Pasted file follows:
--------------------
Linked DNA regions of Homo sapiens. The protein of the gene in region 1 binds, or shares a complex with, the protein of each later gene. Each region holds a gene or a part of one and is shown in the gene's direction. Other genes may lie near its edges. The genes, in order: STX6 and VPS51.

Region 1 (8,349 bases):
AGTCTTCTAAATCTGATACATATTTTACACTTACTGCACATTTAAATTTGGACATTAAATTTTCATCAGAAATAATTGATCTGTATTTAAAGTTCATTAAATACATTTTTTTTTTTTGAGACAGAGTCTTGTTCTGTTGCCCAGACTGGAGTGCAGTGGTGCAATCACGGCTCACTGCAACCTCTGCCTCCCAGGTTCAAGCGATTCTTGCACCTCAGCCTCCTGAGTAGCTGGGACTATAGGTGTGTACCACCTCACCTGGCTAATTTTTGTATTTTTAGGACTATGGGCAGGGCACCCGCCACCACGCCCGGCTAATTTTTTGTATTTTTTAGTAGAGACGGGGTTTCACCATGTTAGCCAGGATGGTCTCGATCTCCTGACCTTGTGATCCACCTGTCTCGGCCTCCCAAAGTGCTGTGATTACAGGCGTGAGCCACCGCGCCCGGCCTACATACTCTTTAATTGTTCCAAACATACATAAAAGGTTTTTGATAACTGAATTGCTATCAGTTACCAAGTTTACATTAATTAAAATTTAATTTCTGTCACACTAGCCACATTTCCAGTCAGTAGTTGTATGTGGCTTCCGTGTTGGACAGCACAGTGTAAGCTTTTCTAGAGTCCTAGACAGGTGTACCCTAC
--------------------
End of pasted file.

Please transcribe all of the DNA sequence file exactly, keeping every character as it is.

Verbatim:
Linked DNA regions of Homo sapiens. The protein of the gene in region 1 binds, or shares a complex with, the protein of each later gene. Each region holds a gene or a part of one and is shown in the gene's direction. Other genes may lie near its edges. The genes, in order: STX6 and VPS51.

Region 1 (8,349 bases):
AGTCTTCTAAATCTGATACATATTTTACACTTACTGCACATTTAAATTTGGACATTAAATTTTCATCAGAAATAATTGATCTGTATTTAAAGTTCATTAAATACATTTTTTTTTTTTGAGACAGAGTCTTGTTCTGTTGCCCAGACTGGAGTGCAGTGGTGCAATCACGGCTCACTGCAACCTCTGCCTCCCAGGTTCAAGCGATTCTTGCACCTCAGCCTCCTGAGTAGCTGGGACTATAGGTGTGTACCACCTCACCTGGCTAATTTTTGTATTTTTAGGACTATGGGCAGGGCACCCGCCACCACGCCCGGCTAATTTTTTGTATTTTTTAGTAGAGACGGGGTTTCACCATGTTAGCCAGGATGGTCTCGATCTCCTGACCTTGTGATCCACCTGTCTCGGCCTCCCAAAGTGCTGTGATTACAGGCGTGAGCCACCGCGCCCGGCCTACATACTCTTTAATTGTTCCAAACATACATAAAAGGTTTTTGATAACTGAATTGCTATCAGTTACCAAGTTTACATTAATTAAAATTTAATTTCTGTCACACTAGCCACATTTCCAGTCAGTAGTTGTATGTGGCTTCCGTGTTGGACAGCACAGTGTAAGCTTTTCTAGAGTCCTAGACAGGTGTACCCTAC